Tak­ing each day one photo at a time.

Stephanie Gil­man snaps to at­ten­tion.

Elle (Canada) - - News - By Stephanie Gil­man

I re­cently read about a young woman who, suf­fer­ing from de­pres­sion, be­gan doc­u­ment­ing things she was grate­ful for to bring more hap­pi­ness into her life. I am search­ing for hap­pi­ness and mean­ing in my own life and oc­ca­sion­ally ex­pe­ri­ence mo­ments of self-pity and despair, so this idea res­onated with me. Sev­eral weeks ago, I found my­self hav­ing one of those mo­ments. I was in a change room try­ing on dresses for an up­com­ing event. A task that used to be sim­ple and even en­joy­able had now be­come a form of tor­ture, as I looked for a dress that could ac­com­mo­date my mis­shapen chest: My im­plants are firm and un­even and do not move like real breasts, which makes it ex­tremely dif­fi­cult to fit into clothes that I used to wear with ease.

I tried on dress after dress, at­tempt­ing to force the zip­per over my pro­trud­ing side boob, frus­trated that ev­ery­thing was too loose on one side and too tight on the other. Flus­tered and fum­ing, I looked in the mir­ror and, tears burn­ing my eyes, cursed my mis­for­tune. I felt ugly, de­formed and very sorry for my­self.

This seemed like as good a time as any to be­gin my own grat­i­tude project. Would forc­ing my­self to fo­cus on what’s good in my life—in­stead of what isn’t—lead me to a greater sense of hap­pi­ness?

The kind folks at Fu­ji­film pro­vided me with an In­stax Mini 8 cam­era so I could pho­to­graph my grate­ful mo­ments. I started snap­ping, at­tempt­ing to find some­thing each day that I was thank­ful for.

Some pho­tos were less pro­found than oth­ers, like a quiet mo­ment to my­self or a meal I was about to en­joy. Oth­ers held greater sig­nif­i­cance, like be­ing grate­ful for the 60th birth­day of my fa­ther, who didn’t know if he’d live to see his 20th birth­day after be­ing di­ag­nosed with a rare form of can­cer at age 16 (and again in his 50s). Some days, it was dif­fi­cult to find some­thing to pho­to­graph. And I be­gan to re­al­ize that fleet­ing mo­ments—some­one hold­ing a door open for me, a friendly smile from a stranger—can’t al­ways be cap­tured in a photo. In those in­stances, I de­cided to just be in the mo­ment, ap­pre­ci­ate it and keep it all to my­self.

At the end of the month, I won­dered if my grat­i­tude ex­per­i­ment had changed me in any way or if all I’d done was take some pic­tures of ran­dom things in my life. But as I be­gan to com­pile them and write the sto­ries be­hind them in a scrap­book, I no­ticed some­thing: I felt happy. I went through all the snap­shots and saw that, big or small, there was much to be grate­ful for, even over a rel­a­tively short pe­riod of time—so many things I might have missed had I not been train­ing my­self to see them. I re­al­ized that the im­mense grat­i­tude I ex­pe­ri­enced after fin­ish­ing my treat­ment for can­cer—the joy I felt to sim­ply be alive h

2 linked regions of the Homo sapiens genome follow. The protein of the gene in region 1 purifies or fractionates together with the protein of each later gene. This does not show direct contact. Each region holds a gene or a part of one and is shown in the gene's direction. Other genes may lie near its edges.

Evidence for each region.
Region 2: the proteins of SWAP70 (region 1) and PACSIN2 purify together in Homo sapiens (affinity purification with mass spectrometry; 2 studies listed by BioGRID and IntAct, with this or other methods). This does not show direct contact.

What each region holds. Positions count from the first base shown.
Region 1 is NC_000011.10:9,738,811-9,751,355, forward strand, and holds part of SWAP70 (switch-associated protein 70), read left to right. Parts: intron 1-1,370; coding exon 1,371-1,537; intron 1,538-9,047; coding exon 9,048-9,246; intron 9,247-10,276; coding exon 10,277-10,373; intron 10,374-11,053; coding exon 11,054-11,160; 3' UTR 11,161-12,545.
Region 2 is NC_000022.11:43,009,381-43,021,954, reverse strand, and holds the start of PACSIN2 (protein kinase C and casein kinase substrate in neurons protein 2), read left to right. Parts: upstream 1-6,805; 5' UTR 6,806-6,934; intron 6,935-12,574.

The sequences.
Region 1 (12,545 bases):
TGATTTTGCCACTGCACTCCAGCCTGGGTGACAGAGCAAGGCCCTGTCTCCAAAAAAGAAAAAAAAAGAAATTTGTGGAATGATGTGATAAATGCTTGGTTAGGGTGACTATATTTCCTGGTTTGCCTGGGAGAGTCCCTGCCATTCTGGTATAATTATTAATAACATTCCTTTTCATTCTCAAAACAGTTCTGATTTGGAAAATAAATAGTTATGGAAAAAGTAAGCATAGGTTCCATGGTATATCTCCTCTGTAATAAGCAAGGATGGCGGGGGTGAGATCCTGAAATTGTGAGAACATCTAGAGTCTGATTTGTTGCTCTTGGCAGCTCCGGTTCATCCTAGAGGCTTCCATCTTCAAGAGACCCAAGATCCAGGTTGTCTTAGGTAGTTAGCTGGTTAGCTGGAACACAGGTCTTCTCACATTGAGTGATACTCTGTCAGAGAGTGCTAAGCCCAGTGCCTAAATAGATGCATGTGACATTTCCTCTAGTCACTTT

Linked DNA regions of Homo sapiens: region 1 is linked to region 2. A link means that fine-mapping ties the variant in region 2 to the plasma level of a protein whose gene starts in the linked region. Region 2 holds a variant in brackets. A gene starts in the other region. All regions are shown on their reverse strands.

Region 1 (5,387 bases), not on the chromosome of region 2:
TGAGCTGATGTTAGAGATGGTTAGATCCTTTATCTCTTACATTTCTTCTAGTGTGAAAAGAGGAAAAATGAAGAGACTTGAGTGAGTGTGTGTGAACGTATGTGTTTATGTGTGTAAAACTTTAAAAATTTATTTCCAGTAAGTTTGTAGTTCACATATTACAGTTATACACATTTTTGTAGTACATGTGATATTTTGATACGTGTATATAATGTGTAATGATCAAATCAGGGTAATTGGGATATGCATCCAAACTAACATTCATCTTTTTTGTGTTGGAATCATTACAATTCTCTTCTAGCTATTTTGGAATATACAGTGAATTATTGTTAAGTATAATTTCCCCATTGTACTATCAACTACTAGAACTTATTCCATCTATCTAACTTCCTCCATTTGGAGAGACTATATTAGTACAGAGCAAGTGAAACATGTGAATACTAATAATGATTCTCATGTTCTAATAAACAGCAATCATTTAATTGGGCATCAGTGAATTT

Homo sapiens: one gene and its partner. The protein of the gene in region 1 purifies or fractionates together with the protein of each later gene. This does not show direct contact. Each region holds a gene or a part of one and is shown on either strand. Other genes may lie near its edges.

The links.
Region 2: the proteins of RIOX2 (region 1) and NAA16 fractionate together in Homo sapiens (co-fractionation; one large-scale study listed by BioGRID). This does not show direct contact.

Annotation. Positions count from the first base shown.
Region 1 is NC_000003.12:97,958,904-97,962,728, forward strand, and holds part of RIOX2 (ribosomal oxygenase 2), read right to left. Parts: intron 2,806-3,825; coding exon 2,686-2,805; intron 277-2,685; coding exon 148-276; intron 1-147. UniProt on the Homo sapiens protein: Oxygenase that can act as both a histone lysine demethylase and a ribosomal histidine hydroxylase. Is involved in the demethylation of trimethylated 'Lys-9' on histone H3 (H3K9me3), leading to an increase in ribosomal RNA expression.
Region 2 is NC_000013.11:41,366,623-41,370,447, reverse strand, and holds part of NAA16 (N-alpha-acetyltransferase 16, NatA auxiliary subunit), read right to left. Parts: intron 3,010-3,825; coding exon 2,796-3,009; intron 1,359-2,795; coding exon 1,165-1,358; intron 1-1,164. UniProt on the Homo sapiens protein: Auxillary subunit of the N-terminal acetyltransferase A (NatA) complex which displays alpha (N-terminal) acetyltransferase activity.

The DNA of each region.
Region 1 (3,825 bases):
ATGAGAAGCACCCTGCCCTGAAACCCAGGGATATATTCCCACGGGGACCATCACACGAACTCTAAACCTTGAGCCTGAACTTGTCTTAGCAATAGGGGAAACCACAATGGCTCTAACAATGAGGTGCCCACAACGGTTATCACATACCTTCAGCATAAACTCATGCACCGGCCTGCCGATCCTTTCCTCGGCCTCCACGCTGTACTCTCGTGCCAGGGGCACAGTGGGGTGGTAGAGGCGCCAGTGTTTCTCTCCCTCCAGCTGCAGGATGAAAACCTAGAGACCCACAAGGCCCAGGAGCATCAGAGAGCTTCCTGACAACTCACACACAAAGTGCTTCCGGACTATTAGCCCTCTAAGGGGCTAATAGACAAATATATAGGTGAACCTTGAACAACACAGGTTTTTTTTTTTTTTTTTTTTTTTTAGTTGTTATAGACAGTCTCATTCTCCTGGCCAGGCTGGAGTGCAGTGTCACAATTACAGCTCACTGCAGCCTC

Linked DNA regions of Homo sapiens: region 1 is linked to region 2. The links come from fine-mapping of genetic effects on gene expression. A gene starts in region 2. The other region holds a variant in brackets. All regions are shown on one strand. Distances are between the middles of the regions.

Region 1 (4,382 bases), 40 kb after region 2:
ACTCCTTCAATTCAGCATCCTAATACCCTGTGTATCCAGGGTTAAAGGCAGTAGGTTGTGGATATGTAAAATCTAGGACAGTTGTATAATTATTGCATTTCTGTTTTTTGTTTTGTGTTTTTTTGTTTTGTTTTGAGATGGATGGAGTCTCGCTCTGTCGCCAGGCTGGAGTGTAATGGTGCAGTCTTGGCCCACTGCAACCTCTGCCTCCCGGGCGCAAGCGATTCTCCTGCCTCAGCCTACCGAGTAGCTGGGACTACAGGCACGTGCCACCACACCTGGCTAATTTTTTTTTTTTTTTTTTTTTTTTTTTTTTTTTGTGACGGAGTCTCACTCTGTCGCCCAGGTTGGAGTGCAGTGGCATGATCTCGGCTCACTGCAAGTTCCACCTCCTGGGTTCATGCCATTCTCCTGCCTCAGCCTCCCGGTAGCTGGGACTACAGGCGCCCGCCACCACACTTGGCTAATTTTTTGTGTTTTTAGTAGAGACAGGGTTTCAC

and wake up ev­ery morn­ing—had been slip­ping away from me as I fell back into the typ­i­cal frus­tra­tions and chal­lenges of every­day life. But look­ing through all th­ese pho­tos, I was re­minded of how ex­tremely im­por­tant and ful­fill­ing it is to just stop for a minute and be grate­ful.

The last photo I took was of my printer, which, mo­ments be­fore, had in­ex­pli­ca­bly jammed and stopped work­ing. As my tem­per flared and I an­grily shook the printer, I sat back, re­flected and thought, “I am so grate­ful that, right now, my big­gest prob­lem is a bro­ken printer.” Com­pared to can­cer, almost ev­ery­thing else seems so un­be­liev­ably in­con­se­quen­tial. I am grate­ful that I have that per­spec­tive. But here is a se­cret: You don’t need to wait un­til you’re faced with a life-threat­en­ing dis­ease to ex­pe­ri­ence grat­i­tude and en­joy life. You can start right now. And, in fact, you should start right now be­cause there is so much to ap­pre­ci­ate in this world and so much time wasted not do­ing so. Be­ing grate­ful might even be the key to your hap­pi­ness. Or, at the very least, it will stop you from smash­ing your printer to bits, which, in my case, is still some­thing worth cel­e­brat­ing. ■

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